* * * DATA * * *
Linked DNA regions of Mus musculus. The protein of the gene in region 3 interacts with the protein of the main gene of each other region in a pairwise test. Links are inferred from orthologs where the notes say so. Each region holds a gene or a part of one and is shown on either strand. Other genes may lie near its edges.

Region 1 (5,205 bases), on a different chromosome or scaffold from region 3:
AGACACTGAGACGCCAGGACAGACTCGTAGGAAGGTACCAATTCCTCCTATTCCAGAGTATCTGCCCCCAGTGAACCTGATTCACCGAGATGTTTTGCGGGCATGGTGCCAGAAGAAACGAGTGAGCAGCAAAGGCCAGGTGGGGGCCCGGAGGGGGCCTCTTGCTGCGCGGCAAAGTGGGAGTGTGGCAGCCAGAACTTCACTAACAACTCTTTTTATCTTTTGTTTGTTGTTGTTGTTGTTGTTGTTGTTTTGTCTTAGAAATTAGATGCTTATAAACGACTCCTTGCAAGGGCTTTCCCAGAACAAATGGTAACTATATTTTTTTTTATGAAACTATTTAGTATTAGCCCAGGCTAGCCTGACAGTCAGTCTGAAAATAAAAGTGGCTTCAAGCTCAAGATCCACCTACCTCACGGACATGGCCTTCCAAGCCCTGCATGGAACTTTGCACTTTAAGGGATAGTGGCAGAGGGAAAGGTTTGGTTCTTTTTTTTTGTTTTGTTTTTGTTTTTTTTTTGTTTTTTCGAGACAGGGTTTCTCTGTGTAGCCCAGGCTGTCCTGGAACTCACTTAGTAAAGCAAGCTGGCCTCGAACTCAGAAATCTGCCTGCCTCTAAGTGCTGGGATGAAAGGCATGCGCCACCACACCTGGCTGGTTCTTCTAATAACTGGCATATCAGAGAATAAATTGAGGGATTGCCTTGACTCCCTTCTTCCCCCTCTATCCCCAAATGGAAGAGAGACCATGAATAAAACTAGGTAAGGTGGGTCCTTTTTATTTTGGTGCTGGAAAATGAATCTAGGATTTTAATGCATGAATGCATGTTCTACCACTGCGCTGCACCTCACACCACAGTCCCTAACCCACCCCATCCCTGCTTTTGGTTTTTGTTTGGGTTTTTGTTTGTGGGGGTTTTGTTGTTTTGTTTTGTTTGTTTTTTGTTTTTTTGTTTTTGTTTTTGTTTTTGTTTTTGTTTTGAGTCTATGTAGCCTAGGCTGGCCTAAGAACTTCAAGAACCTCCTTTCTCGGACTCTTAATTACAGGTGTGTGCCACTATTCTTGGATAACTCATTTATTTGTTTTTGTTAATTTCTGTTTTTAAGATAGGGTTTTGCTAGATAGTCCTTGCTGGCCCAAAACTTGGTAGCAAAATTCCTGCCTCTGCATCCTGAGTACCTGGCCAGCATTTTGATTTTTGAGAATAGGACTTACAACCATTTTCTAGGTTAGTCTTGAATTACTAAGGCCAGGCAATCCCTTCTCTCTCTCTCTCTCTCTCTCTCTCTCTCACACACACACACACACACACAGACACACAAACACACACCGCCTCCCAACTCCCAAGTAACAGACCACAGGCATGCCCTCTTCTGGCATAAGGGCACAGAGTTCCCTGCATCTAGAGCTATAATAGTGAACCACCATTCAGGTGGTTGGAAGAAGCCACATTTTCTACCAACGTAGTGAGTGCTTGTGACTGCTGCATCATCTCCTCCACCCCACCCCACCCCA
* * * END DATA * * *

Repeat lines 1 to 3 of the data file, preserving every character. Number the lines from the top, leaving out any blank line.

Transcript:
Linked DNA regions of Mus musculus. The protein of the gene in region 3 interacts with the protein of the main gene of each other region in a pairwise test. Links are inferred from orthologs where the notes say so. Each region holds a gene or a part of one and is shown on either strand. Other genes may lie near its edges.

Region 1 (5,205 bases), on a different chromosome or scaffold from region 3:
AGACACTGAGACGCCAGGACAGACTCGTAGGAAGGTACCAATTCCTCCTATTCCAGAGTATCTGCCCCCAGTGAACCTGATTCACCGAGATGTTTTGCGGGCATGGTGCCAGAAGAAACGAGTGAGCAGCAAAGGCCAGGTGGGGGCCCGGAGGGGGCCTCTTGCTGCGCGGCAAAGTGGGAGTGTGGCAGCCAGAACTTCACTAACAACTCTTTTTATCTTTTGTTTGTTGTTGTTGTTGTTGTTGTTGTTTTGTCTTAGAAATTAGATGCTTATAAACGACTCCTTGCAAGGGCTTTCCCAGAACAAATGGTAACTATATTTTTTTTTATGAAACTATTTAGTATTAGCCCAGGCTAGCCTGACAGTCAGTCTGAAAATAAAAGTGGCTTCAAGCTCAAGATCCACCTACCTCACGGACATGGCCTTCCAAGCCCTGCATGGAACTTTGCACTTTAAGGGATAGTGGCAGAGGGAAAGGTTTGGTTCTTTTTTTTTGTTTTGTTTTTGTTTTTTTTTTGTTTTTTCGAGACAGGGTTTCTCTGTGTAGCCCAGGCTGTCCTGGAACTCACTTAGTAAAGCAAGCTGGCCTCGAACTCAGAAATCTGCCTGCCTCTAAGTGCTGGGATGAAAGGCATGCGCCACCACACCTGGCTGGTTCTTCTAATAACTGGCATATCAGAGAATAAATTGAGGGATTGCCTTGACTCCCTTCTTCCCCCTCTATCCCCAAATGGAAGAGAGACCATGAATAAAACTAGGTAAGGTGGGTCCTTTTTATTTTGGTGCTGGAAAATGAATCTAGGATTTTAATGCATGAATGCATGTTCTACCACTGCGCTGCACCTCACACCACAGTCCCTAACCCACCCCATCCCTGCTTTTGGTTTTTGTTTGGGTTTTTGTTTGTGGGGGTTTTGTTGTTTTGTTTTGTTTGTTTTTTGTTTTTTTGTTTTTGTTTTTGTTTTTGTTTTTGTTTTGAGTCTATGTAGCCTAGGCTGGCCTAAGAACTTCAAGAACCTCCTTTCTCGGACTCTTAATTACAGGTGTGTGCCACTATTCTTGGATAACTCATTTATTTGTTTTTGTTAATTTCTGTTTTTAAGATAGGGTTTTGCTAGATAGTCCTTGCTGGCCCAAAACTTGGTAGCAAAATTCCTGCCTCTGCATCCTGAGTACCTGGCCAGCATTTTGATTTTTGAGAATAGGACTTACAACCATTTTCTAGGTTAGTCTTGAATTACTAAGGCCAGGCAATCCCTTCTCTCTCTCTCTCTCTCTCTCTCTCTCTCACACACACACACACACACACAGACACACAAACACACACCGCCTCCCAACTCCCAAGTAACAGACCACAGGCATGCCCTCTTCTGGCATAAGGGCACAGAGTTCCCTGCATCTAGAGCTATAATAGTGAACCACCATTCAGGTGGTTGGAAGAAGCCACATTTTCTACCAACGTAGTGAGTGCTTGTGACTGCTGCATCATCTCCTCCACCCCACCCCACCCCA